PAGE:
The 12 pillars of Turkish cuisine

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The 12 pillars of Turkish cuisine

The Turkish kitchen is clear proof national kitchens can harmoniously combine diverse flavors. Many different peoples and their cuisines influenced Turkish cuisine. Nomadic Turkic peoples lived with the Chinese. They later migrated south and got influenced by the sub-continent cuisines. They afterwards moved to the west and, on their way, interacted with the Persians. As centuries passed, they moved towards the west, interacting with the East European and the Middle-eastern cuisines. Turks finally settled in the eastern Mediterranean and the Balkans.

It is no surprise why there are so many common dishes in Armenian, Greek, Jewish, Lebanese, Italian, Russian, Romanian, Persian cuisines, and Turkish cuisine.

The best-known indispensable features are the meze starters, rich variety of olive-oil-based vegetarian dishes, fresh bread served with each meal, the various kebab dishes, köfte, and of course pide, the Turkish pizza.

If you now feel like swinging your wooden spoon and cooking in a typically Turkish way, start with our top 12 ingredients of Turkish cuisine!


Salca - Tomato paste

Salca makes it easier to add flavour to each dish. There is also a pepper-based version which is called “Biber salca.” This one is elaborately cooked and refined with many spices. Salca is sometimes spicy, sometimes mild, sometimes intense, or less spicy. So every salca is a bit different and provides the typical Mediterranean touch in Turkish recipes. 



Yogurt is the gift of Turkic nomads to world cuisine. Etymologically, yogurt comes from the Turkish verb “yogur” which means “curdling”; thus, yogurt means “curdled milk” in Turkish. In Turkish cuisine, yogurt is used in a variety of dishes and is also used to make the national drink, the Ayran. You can easily prepare this refreshing summer drink at home using water, yogurt and a little salt.


Biber - Chili

You can’t imagine a Turkish kitchen without the biber. Your mum would have a few varieties of dried chilies; black and then shades of red, paprika, etc. But you would also have that fresh chili; green and sometimes hot, sometimes sweet.. Green pepper or Green chili would add that irreplaceable flavor to each dish its added to.

As for dried chili; anyone who has ever ordered “kebab with extra chilli” has certainly come up with the taste of Pul Biber. The Turkish chili flakes are in every spice rack in the kitchens and should be strong dark orange to red, smell like pepper and will turn your fingers red when rubbed. Only with aromatic Pul Biber the right seasoning comes into play!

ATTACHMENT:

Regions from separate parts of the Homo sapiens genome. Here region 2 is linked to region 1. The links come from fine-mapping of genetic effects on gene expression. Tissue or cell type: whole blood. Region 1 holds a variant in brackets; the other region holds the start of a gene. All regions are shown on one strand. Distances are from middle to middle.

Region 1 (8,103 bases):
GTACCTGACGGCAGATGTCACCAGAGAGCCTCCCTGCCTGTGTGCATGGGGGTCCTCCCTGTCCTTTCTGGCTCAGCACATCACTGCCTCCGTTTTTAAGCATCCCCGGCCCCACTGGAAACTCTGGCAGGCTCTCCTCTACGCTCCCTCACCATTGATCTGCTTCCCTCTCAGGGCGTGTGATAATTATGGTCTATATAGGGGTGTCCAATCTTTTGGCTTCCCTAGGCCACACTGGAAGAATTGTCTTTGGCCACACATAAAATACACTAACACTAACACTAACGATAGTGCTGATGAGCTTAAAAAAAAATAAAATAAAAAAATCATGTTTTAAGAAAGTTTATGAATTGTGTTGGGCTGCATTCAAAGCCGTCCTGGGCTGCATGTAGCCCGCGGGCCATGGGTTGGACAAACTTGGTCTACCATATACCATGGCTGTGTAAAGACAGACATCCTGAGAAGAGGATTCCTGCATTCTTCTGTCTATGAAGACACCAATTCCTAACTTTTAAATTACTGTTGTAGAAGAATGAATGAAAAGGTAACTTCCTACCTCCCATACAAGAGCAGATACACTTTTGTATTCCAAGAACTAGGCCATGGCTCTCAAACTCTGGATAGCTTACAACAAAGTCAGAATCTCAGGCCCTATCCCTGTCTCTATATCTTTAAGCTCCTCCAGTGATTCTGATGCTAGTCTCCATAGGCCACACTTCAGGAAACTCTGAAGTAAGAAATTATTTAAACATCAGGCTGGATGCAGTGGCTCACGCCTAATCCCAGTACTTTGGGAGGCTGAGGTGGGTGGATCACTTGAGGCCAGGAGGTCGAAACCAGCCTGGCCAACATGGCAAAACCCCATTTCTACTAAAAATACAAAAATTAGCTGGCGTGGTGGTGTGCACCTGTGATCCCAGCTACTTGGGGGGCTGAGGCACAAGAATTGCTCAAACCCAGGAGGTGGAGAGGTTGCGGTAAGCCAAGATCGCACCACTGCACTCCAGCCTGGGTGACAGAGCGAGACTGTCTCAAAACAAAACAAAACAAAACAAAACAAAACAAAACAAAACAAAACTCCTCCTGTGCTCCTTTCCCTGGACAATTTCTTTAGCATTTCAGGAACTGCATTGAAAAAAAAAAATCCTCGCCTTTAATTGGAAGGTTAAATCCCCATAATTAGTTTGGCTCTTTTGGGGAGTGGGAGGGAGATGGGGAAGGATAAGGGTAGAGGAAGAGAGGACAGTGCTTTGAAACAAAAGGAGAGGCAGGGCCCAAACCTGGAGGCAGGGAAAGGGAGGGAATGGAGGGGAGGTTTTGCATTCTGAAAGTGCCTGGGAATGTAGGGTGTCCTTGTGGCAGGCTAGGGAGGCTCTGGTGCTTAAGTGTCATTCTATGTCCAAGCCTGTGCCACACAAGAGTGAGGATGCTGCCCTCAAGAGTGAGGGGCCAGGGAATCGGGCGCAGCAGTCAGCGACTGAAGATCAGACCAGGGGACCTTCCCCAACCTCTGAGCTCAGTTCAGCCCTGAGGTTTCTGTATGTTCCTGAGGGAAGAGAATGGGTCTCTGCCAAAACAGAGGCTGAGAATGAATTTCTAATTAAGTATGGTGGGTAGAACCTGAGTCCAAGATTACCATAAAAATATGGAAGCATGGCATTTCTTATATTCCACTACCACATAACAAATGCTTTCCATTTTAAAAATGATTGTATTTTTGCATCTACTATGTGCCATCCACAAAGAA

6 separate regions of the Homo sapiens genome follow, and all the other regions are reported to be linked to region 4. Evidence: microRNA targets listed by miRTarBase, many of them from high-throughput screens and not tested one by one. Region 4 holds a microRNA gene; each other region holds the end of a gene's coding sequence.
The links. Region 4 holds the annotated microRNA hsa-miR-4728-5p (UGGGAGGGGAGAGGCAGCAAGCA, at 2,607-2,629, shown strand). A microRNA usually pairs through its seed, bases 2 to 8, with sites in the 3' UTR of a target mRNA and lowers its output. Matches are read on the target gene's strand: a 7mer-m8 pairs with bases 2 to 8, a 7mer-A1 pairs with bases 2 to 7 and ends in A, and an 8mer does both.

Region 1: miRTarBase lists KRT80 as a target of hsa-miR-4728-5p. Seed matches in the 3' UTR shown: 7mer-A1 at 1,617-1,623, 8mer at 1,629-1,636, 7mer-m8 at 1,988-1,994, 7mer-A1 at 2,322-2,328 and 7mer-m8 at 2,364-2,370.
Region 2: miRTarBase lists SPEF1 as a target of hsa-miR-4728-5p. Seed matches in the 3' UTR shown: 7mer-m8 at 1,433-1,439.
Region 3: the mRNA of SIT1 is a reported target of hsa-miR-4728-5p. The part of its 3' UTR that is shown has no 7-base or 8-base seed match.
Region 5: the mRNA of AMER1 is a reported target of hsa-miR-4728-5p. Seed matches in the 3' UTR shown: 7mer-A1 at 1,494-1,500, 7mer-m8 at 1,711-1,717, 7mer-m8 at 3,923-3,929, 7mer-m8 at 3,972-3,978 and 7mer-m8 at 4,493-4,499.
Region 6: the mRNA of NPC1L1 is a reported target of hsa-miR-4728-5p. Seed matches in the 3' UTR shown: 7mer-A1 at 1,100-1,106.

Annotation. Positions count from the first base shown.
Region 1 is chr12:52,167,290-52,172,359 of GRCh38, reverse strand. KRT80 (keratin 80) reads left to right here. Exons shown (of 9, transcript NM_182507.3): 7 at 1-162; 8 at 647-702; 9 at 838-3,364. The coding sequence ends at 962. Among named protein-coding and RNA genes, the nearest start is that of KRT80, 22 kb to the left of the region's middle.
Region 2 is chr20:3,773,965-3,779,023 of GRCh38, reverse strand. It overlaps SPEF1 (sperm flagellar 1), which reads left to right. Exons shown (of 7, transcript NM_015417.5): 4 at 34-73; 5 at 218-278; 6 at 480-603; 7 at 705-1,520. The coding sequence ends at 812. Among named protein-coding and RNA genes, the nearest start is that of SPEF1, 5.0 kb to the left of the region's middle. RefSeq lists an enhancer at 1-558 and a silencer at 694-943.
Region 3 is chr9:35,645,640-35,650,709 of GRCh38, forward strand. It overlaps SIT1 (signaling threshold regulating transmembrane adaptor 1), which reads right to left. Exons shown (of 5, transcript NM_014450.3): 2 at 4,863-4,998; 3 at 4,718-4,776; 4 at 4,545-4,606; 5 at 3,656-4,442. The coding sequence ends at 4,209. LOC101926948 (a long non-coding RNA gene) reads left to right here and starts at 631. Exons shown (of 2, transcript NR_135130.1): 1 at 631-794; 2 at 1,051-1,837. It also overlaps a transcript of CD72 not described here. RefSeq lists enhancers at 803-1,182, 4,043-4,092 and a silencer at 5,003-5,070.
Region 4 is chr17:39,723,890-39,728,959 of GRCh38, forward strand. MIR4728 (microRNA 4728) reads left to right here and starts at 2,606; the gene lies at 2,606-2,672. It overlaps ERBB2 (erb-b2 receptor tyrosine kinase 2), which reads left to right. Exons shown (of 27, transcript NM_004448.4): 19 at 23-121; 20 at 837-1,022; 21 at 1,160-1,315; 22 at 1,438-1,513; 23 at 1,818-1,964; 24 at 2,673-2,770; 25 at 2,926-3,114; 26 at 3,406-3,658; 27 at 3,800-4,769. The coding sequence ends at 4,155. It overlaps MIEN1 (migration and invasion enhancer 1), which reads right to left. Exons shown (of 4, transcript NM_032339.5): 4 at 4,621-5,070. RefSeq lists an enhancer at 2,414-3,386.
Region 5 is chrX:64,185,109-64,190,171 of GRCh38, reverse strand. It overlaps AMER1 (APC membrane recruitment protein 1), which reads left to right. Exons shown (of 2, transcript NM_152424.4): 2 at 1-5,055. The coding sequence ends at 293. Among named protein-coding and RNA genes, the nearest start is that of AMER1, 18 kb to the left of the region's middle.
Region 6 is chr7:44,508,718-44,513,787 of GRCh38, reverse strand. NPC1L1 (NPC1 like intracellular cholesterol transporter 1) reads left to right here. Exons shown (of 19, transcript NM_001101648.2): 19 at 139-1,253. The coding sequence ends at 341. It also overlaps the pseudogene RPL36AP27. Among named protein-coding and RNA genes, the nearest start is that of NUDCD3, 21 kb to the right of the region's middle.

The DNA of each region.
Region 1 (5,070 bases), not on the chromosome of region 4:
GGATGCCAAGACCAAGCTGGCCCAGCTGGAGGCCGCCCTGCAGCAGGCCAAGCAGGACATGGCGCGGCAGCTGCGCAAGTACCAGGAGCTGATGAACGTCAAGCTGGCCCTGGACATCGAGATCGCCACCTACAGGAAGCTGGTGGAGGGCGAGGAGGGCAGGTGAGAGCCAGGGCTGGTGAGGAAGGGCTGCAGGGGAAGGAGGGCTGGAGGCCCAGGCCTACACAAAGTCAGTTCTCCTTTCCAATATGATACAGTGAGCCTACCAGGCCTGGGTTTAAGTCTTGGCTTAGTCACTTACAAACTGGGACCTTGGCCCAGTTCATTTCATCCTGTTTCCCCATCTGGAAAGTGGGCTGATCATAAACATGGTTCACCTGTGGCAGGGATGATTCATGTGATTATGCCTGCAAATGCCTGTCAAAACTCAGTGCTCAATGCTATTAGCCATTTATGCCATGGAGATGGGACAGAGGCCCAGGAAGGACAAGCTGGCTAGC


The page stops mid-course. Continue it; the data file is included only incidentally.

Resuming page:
Legumes are simply indispensable in Turkish cuisine. White beans, chickpeas and red lentils are among the most used legumes in Turkish cuisines! Large white beans are used in many meze dishes with plenty of olive oil.



Bulgur is easy to prepare and, like noodles and rice, has many uses – but lasts longer and is much healthier. By the way: Bulgur is not to be confused with couscous. Couscous is originating from North Africa and it consists of moistened semolina made of durum wheat, while the Anatolian bulgur consists of pre-cooked durum wheat. A trendy Turkish dish made with bulgur is kisir, a dish similar to Tabouli.



Just like in Italian cuisine, olive oil also plays a major part in Turkish cuisine. But especially the pickled olives, in all their green and black shades, have an essential role in Turkish cuisine as you will find them at every breakfast table!



Yufka is the name given to the pastry leaves used to make Baklava, Börek, or Gözleme. Yufka is similar to traditional puff pastry but is much thinner and less greasy. It is either relatively freshly prepared and rolled out or bought ready and then processed with ingredients such as sheep cheese or spinach.



Your average Turkish national would say that tomatoes just taste different in Turkey. And it’s true – when you walk across a Turkish bazaar, you will see many varieties of tomatoes with more variety in color, a more aromatic scent, and of course with much more intense flavor! Although Tomatoes were introduced to Europe and Turkish cuisine after the discovery of the Americas, Turkish farmers helped create more than 100 tomato species native to Turkey.



Although it is widely known as a Greek specialty in Australia, there are 193 known types of Feta made in different regions of Turkey. Feta is widely used, from boreks to brioches, and is served at every breakfast table alongside olives.



Like hot chili flakes, you will see dried mint leaves in every spice rack. The mint has less menthol than the peppermint. You can find mint in many dishes in Turkish cuisine, but the most general application is found in Cacik (tzatziki).


EggplantImam bayildi  and  Karniyarik  are among the most known aubergine-based Turkish dishes. Perhaps the most revered Turkish dish, although not well known outside Turkey, is “hünkar beğendi” (Sultan’s delight) which is made with meat, laid on a mixture of mashed eggplant.



Last but not least: the onion. It is one of the essential ingredients in most Turkish dishes and can be found in all shapes and colors of Turkish markets. You will find them in the meze dishes and in the many delicious soups, stews, and salads. The onion should not be missed in the Turkish kitchen.

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